In many ways, the Sept. 11 attacks have brought out the best in Americans.
We've donated nearly $1 billion to help the victims' families. We gave so much blood so quickly that we temporarily overwhelmed the Red Cross. Without anyone asking, people from all over the country got in their cars and drove to New York and Washington to offer their help.
I wasn't the least bit surprised by this. Americans always have responded to crises in a big way.
Take the education crisis. A third of all fourth-grade students are functionally illiterate. The gap between rich and poor students persists, despite the expenditure of more than $120 billion by Washington alone since 1965. One quarter to a third of all students entering colleges and junior colleges need remedial courses before they can pursue their degrees.
Since the public school establishment refuses to take responsibility for this colossal failure, the public has stepped into the void. Two prominent foundations-Children First CEO America and the Children's Scholarship Fund-now provide money to students who want to escape failing public schools but can't afford to do so.
Children First CEO America operates in 70 cities in 36 states and the District of Columbia. The organization began in 1992 in Texas and now serves as a national clearinghouse for privately funded school vouchers. It started its 80th program this January-Children First Utah-with $2 million.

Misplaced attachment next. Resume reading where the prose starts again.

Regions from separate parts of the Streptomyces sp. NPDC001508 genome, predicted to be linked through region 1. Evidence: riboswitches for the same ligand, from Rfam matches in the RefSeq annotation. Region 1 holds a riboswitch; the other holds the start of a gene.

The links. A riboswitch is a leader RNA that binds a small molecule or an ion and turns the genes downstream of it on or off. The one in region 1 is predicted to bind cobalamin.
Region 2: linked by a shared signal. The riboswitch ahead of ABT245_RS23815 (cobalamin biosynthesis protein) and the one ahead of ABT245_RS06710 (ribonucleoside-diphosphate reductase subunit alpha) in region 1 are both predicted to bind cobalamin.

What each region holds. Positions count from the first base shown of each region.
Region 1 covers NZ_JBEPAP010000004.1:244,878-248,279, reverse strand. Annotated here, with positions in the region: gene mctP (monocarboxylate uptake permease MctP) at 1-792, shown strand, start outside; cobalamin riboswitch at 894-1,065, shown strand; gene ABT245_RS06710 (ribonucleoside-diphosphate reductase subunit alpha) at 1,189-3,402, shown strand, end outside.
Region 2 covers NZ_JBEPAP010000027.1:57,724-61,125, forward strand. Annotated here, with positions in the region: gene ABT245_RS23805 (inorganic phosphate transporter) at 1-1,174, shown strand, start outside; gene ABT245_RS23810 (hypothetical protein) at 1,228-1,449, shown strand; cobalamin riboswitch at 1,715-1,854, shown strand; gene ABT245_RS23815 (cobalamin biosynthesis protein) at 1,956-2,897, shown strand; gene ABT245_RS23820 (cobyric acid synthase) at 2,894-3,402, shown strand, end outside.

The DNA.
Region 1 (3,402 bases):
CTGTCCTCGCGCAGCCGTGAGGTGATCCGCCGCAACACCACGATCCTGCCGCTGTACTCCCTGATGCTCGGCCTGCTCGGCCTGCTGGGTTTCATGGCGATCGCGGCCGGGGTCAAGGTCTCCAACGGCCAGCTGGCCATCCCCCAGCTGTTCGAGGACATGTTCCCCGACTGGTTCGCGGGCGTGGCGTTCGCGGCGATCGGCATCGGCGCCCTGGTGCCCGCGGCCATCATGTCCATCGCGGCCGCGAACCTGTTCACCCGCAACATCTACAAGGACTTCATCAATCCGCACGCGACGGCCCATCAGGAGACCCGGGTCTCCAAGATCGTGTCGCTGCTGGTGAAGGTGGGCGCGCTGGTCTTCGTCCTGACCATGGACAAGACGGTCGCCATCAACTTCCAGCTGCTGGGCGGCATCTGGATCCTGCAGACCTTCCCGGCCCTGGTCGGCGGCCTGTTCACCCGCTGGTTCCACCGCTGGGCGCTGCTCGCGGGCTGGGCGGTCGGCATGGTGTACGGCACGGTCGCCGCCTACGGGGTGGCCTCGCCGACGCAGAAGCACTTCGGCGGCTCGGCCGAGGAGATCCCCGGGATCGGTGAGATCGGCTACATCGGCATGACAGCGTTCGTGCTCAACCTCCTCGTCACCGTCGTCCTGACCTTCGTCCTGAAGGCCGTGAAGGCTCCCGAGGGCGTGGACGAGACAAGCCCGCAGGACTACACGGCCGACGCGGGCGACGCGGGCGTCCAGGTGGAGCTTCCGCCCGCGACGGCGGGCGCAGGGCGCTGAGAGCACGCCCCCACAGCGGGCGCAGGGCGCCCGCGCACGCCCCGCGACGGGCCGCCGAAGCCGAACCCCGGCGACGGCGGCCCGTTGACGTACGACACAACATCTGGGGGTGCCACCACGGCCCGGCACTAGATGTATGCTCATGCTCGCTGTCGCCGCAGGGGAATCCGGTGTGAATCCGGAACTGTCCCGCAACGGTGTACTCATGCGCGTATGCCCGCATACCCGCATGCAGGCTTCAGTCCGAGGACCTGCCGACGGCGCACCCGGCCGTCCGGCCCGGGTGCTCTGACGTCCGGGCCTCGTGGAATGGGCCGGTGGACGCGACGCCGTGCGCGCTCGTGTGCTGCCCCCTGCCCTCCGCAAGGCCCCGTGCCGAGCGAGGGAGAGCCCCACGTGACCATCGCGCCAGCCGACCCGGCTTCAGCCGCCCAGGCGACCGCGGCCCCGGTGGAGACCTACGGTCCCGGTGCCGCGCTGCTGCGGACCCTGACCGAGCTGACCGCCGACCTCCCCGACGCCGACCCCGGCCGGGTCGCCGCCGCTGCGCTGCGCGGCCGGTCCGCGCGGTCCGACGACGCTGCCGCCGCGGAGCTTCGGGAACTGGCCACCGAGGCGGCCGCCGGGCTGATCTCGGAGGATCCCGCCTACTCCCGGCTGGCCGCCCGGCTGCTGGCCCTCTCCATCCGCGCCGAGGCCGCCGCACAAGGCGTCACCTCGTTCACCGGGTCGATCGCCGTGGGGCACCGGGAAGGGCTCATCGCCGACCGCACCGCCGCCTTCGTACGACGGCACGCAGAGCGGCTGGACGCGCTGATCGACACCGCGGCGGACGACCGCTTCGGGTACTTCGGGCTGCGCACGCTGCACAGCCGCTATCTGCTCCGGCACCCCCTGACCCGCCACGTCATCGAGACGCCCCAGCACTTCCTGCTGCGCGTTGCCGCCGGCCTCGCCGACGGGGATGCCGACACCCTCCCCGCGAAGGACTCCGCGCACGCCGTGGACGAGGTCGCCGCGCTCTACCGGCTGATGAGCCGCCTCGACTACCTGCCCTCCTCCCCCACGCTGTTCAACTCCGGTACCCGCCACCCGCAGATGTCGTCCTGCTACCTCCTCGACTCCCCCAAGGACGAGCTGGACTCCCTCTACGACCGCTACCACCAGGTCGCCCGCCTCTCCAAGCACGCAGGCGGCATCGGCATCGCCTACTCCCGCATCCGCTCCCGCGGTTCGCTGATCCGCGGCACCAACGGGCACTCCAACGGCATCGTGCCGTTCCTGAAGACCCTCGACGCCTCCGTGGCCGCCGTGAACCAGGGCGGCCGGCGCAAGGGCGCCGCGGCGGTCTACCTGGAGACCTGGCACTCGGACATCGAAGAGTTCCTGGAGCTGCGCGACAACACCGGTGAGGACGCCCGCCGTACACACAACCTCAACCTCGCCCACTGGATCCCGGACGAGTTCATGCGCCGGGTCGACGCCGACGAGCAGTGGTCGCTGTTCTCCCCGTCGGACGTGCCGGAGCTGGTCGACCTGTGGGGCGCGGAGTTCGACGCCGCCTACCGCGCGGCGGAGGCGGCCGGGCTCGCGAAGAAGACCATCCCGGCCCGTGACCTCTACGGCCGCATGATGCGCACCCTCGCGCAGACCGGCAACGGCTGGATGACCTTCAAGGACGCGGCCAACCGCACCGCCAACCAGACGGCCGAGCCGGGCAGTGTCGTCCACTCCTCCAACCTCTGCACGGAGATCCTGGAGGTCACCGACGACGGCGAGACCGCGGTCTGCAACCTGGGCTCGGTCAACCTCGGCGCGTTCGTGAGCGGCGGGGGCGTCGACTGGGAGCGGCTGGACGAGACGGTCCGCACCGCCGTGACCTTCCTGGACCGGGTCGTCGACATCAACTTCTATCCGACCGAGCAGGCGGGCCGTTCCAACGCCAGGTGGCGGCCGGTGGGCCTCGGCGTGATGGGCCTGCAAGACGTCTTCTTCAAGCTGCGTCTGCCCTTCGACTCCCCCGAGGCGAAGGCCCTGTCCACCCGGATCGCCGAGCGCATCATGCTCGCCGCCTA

The Children's Scholarship Fund (CSF) began in Washington in 1997 with a $100 million donation from philanthropists John Walton (heir to the Wal-Mart fortune) and Ted Forstmann. It matches contributions from individuals across the country and has raised tens of millions of dollars to provide scholarships for low-income children.
Just this year, similar programs (some with CSF help) began in Colorado, Maine, New Mexico, Ohio and Indiana.
There's one problem: The programs work too well. Today, nearly 40,000 students attend more than 7,000 schools, thanks to CSF funding. But more than 1.25 million children have applied for scholarships. And even if enough funding existed to help all 1.25 million kids go to the schools of their choice, there wouldn't be enough room in those schools.
Breaking the education establishment's stranglehold on schooling is a multi-front war, of course. There are many good ideas and new approaches, which are discussed in the 2001 edition of The Heritage Foundation's annual "School Choice" guidebook. The newly released book (available online at www.heritage.org/research/education/schoolchoice) includes good news on a number of fronts.
For example, the number of children attending charter schools has doubled in the past two years. More than half a million children are attending independently run charter schools in 34 states and the District of Columbia, twice the number we had in 1999.
Yes, Americans know a crisis when they see one, and they know when the stakes are high. "The realization of democracy is tied up in our struggle to educate our children," writes Howard Fuller, a former Milwaukee school superintendent, in "School Choice 2001." "The more children we educate, the better our chances of sustaining and deepening that democracy." And the better our chances of perpetuating what's best about America.
Edwin Feulner is president of The Heritage Foundation, a Washington-based public policy research institute.
Distributed nationally on the AP DataFeature Wire